also i was high and wrote down the lamest shit like “contentedness is glorified existential conciliation” lol uhh ok dork see ya next summer

Semi-Hiatus notice:

My vacations are over and this semester besides being the nerd that I am, I will also work as a tutor. So is going to be super duper hard to keep the blog active. I’ll let the queue running with a few things and come here to freak out a bit if SHINee happens, but is going to be hard to conciliate all this with being a hardcore fangirl. If someone feels like keeping in touch I’ll be at 5ocm​, that is where I hide during the semester. I’m going to miss you all and ot5 so much :’(



Le Monde has brought an article on the Fascist Alain Soral out of its paywall.

Visitors to Alain Soral’s Egalité et Réconciliation (Equality and Reconciliation, E & R) website see pictures of Hugo Chávez, Che Guevara, Muammar Gaddafi, Patrice Lumumba, Thomas Sankara, Mahmoud Ahmadinejad, Fidel Castro and Vladimir Putin on the left of the masthead. Joan of Arc and Soral are on the right. The site, with its motto “leftwing on labour, but rightwing values”, is France’s 269th most popular, a few places behind the TV magazine Télérama.

The juxtaposition of Guevara and Putin, of Chávez and rightwing values is a sign of the confused political times. The big questions are, who stands for what and what does it mean to be on the right or left?

The summer workshop of MEDEF (Mouvement des Entreprises de France, a business leaders’ organisation) warmly applauded the Socialist economics minister Pierre Moscovici, who had told them: “We must fight together.” Alain de Benoist, co-founder of GRECE (Research and Study Group for European Civilisation) and a leader of the new right, supports bank nationalisation, the creation of socialised credit and the refusal to pay debt; he draws on the work of progressives such as Emmanuel Todd, Perry Anderson and the Economistes Atterrés (Appalled Economists), who reject neoliberal orthodoxy (1). The Front National (FN) is defending protectionism — as are sections of the radical left — and talks of popular sovereignty, and so does the Front de Gauche (FG, Leftwing Front).

Developments like leftwing union activists or a Communist candidate on an FG ticket in the Marseilles 2012 legislative elections all standing under the FN banner are more than freak events, as is the considerable percentage of Socialist votes transferred to the FN in by-elections in Oise and Villeneuve-sur-Lot. They are signs of serious confusion. Is this, as the columnist Jacques Julliard says, a mysterious emotional swing against a background of scepticism about the governing class, left and right alike (2), or do people want to transcend divisions, because extremist parties, left or right, stand to benefit from making common cause?

Soral’s monthly videos on his site, billed as “crossfactional” and providing tools of resistance to the system, draw huge audiences, especially among the young (15 million views). He expresses his personal views, directed to people keen to understand what he calls this “bloody mess”, the current situation. He is serious about trying to explain both current events and history. In the past he has directed several films and written a novel, which suggests artistic gifts and intellectual courage; and his political trajectory appeals to many of his worried viewers. He has not been afraid to change direction: from (apparently brief) membership of the Communist Party in the 1990s, to the Anti-Zionist List, co-founded with the comedian-activist Dieudonné (M’bala M’bala) for the 2009 EU elections, with two years in the Front National. He stresses his “bloody-mindedness” in a way reminiscent of the late lawyer Jacques Vergès, whose funeral he attended this August.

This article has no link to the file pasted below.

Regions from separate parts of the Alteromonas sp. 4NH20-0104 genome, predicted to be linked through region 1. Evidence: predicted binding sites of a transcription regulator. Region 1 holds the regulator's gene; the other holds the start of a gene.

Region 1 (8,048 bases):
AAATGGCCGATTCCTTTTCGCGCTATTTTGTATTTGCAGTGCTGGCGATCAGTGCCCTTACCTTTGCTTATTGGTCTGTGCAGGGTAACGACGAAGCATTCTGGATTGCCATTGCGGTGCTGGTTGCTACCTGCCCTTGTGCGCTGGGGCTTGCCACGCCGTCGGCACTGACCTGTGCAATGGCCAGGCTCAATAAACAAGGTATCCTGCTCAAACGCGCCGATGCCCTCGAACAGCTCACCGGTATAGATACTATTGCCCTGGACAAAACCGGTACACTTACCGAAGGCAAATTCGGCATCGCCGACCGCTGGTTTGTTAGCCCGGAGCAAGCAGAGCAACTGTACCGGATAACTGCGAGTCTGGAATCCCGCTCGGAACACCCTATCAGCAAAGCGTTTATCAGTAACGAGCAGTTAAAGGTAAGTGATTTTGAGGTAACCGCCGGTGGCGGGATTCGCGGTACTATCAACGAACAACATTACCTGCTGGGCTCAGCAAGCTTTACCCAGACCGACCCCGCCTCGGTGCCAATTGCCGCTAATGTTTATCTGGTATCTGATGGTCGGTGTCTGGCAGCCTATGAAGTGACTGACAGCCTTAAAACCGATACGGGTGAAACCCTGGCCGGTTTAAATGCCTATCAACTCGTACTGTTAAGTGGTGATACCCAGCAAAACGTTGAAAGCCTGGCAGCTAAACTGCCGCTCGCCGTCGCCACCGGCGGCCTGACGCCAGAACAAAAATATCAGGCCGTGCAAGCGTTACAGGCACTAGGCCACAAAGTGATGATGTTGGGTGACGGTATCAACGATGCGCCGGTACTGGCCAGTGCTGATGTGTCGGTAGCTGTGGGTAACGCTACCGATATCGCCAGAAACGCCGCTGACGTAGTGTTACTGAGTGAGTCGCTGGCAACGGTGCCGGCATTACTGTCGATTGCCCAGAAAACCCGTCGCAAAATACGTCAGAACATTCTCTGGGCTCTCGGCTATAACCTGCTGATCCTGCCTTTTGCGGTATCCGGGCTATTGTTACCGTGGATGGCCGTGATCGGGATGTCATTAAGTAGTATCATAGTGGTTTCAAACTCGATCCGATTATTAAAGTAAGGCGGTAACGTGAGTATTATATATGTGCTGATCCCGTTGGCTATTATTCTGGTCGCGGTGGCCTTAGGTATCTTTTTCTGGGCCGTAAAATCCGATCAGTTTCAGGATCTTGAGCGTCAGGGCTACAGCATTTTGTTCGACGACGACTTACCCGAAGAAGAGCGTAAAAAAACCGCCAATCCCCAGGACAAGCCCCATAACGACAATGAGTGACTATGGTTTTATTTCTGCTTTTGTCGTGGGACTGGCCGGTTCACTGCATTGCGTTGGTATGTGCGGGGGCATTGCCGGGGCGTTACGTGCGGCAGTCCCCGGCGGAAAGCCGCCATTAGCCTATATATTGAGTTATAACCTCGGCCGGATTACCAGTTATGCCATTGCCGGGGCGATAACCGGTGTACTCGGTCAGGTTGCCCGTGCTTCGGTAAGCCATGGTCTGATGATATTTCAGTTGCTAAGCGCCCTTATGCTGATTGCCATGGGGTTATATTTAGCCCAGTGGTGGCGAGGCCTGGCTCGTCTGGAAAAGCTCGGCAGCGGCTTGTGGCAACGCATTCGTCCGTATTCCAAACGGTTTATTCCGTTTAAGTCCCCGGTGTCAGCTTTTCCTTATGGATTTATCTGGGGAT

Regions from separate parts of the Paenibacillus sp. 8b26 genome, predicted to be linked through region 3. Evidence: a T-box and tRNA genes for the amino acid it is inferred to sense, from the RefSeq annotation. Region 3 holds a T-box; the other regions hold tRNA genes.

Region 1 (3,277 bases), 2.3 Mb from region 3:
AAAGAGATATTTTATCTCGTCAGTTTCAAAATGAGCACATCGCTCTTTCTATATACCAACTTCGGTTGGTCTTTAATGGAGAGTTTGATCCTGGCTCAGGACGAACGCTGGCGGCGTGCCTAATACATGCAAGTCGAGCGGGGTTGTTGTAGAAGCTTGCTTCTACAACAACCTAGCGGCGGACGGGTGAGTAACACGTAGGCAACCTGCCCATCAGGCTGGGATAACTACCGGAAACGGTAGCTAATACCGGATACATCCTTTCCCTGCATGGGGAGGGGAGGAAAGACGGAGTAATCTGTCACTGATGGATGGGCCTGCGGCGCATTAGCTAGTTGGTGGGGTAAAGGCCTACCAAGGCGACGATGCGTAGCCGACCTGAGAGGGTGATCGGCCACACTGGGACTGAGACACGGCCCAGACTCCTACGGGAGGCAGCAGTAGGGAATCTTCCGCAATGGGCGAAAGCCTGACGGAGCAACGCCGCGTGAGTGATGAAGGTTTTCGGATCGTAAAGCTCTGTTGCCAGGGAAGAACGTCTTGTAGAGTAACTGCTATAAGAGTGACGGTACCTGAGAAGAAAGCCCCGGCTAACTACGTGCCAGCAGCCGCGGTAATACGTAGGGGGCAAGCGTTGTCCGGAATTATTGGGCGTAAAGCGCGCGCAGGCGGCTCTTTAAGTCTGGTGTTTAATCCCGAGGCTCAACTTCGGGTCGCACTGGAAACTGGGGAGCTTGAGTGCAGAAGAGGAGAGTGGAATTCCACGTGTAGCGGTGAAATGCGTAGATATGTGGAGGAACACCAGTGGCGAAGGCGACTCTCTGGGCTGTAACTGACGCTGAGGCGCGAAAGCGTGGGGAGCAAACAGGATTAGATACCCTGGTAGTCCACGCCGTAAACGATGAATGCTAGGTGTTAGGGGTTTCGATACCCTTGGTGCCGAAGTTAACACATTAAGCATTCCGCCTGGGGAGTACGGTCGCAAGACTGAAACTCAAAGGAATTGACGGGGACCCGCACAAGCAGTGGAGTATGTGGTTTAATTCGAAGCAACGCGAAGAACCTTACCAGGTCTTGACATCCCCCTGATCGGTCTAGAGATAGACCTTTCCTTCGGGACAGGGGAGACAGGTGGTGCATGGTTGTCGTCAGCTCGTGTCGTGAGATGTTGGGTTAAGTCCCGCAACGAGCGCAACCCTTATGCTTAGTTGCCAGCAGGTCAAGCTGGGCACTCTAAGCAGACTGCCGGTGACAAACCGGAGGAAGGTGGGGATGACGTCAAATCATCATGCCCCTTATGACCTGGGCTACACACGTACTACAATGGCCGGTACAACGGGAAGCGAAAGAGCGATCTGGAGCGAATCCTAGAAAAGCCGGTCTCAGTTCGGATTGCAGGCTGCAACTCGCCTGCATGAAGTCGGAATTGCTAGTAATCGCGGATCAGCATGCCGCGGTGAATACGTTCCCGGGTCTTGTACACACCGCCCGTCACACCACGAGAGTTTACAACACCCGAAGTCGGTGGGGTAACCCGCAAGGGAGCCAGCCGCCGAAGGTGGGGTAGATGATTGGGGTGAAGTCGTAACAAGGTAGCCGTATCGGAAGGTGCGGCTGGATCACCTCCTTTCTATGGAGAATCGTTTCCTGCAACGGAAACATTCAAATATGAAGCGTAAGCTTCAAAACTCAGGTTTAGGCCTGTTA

Soral, who is also a martial arts enthusiast, is subtly but clearly a mix of eternal adolescent — his questions are intense, and he’s non-conformist in what he engages with, and ignores — and man in the street: he has the heroic, robust isolation of someone without party or support, trying to see things for what they are, despite opposition. Filmed in casual clothes, on a sofa, he is the antithesis of an academic or career politician, and picks and mixes his ideologies; this is popular online with many people who no longer have the political education from party or union membership that once shaped their views.

His talks appeal to key emotions and ideas: a feeling of powerlessness about globalisation and France’s loss of autonomy under EU law; worries about economic and social decline; the malaise caused by modernity; the difficulty of conceiving a different future. He highlights the need to fight globalism, as “an ideological project that aims to create a global government and dissolve nation states on the pretext of universal peace; this will be achieved through the complete commodification of humanity” (3). To Soral globalism means “oligarchic domination”, which disregards popular sovereignty and underpins the myth of market omnipotence, “as though that were not a political phenomenon, created by power and class relations”. The granting of specific rights to “oppressed minorities” replaces collective social advances and leads to the fragmentation of society, which risks civil war. He believes the evidence for this is the racialist interpretation of social relations: “indigenous French” against “Arabs”, at the lowest echelon of society, rather than labour against capital. One result of this is that Muslims are scapegoated.

The new world order, “the empire”, seeks a democracy in name only, the “power of the richest” that upholds an abstract egalitarianism replacing the question of social inequality and class exploitation with societal questions, justifying this in the name of human rights.

Soral advocates “leaving the European Union, leaving NATO, and reclaiming control of our currency … to restore France’s sovereignty and give democracy some of its meaning back”, fighting the obsolescence of nation states and introducing protectionism.

This analysis would not shock those who, like him, want to end what he calls “the oligarchy of profit from human labour”. Soral might even make you believe that he is, if hardly a Marxist, then at least in search of an authentic left. He condemns colonialism as the “betrayal by the left of French universalism”, and neo-colonialism; emphasises that the instrumentalisation of ethnic and religious tensions subverts class struggle; and wants a multi-polar world. However, he rarely mentions social movements or the means of production, and seems keener on denouncing the alliance of the financial right and the libertarian left that legitimises elites and the media.